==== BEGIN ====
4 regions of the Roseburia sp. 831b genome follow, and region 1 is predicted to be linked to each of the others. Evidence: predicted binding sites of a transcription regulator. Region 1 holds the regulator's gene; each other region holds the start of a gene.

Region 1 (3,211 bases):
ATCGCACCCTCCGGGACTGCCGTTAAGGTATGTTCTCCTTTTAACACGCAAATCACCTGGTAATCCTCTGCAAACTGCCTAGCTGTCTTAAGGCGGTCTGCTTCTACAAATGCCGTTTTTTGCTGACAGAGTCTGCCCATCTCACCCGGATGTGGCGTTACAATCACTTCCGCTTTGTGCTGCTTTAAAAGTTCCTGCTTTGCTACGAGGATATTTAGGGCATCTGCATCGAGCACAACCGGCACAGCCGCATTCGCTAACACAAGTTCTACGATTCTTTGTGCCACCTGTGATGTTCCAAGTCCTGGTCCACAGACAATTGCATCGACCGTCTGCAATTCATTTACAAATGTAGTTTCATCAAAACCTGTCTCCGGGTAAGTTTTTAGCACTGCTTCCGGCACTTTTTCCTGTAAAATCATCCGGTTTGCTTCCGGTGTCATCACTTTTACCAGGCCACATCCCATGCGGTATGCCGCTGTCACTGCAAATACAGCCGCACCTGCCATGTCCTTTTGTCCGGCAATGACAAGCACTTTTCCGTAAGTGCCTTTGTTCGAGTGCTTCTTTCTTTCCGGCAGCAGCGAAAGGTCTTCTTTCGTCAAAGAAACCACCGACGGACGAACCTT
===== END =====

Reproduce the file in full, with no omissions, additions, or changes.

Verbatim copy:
4 regions of the Roseburia sp. 831b genome follow, and region 1 is predicted to be linked to each of the others. Evidence: predicted binding sites of a transcription regulator. Region 1 holds the regulator's gene; each other region holds the start of a gene.

Region 1 (3,211 bases):
ATCGCACCCTCCGGGACTGCCGTTAAGGTATGTTCTCCTTTTAACACGCAAATCACCTGGTAATCCTCTGCAAACTGCCTAGCTGTCTTAAGGCGGTCTGCTTCTACAAATGCCGTTTTTTGCTGACAGAGTCTGCCCATCTCACCCGGATGTGGCGTTACAATCACTTCCGCTTTGTGCTGCTTTAAAAGTTCCTGCTTTGCTACGAGGATATTTAGGGCATCTGCATCGAGCACAACCGGCACAGCCGCATTCGCTAACACAAGTTCTACGATTCTTTGTGCCACCTGTGATGTTCCAAGTCCTGGTCCACAGACAATTGCATCGACCGTCTGCAATTCATTTACAAATGTAGTTTCATCAAAACCTGTCTCCGGGTAAGTTTTTAGCACTGCTTCCGGCACTTTTTCCTGTAAAATCATCCGGTTTGCTTCCGGTGTCATCACTTTTACCAGGCCACATCCCATGCGGTATGCCGCTGTCACTGCAAATACAGCCGCACCTGCCATGTCCTTTTGTCCGGCAATGACAAGCACTTTTCCGTAAGTGCCTTTGTTCGAGTGCTTCTTTCTTTCCGGCAGCAGCGAAAGGTCTTCTTTCGTCAAAGAAACCACCGACGGACGAACCTT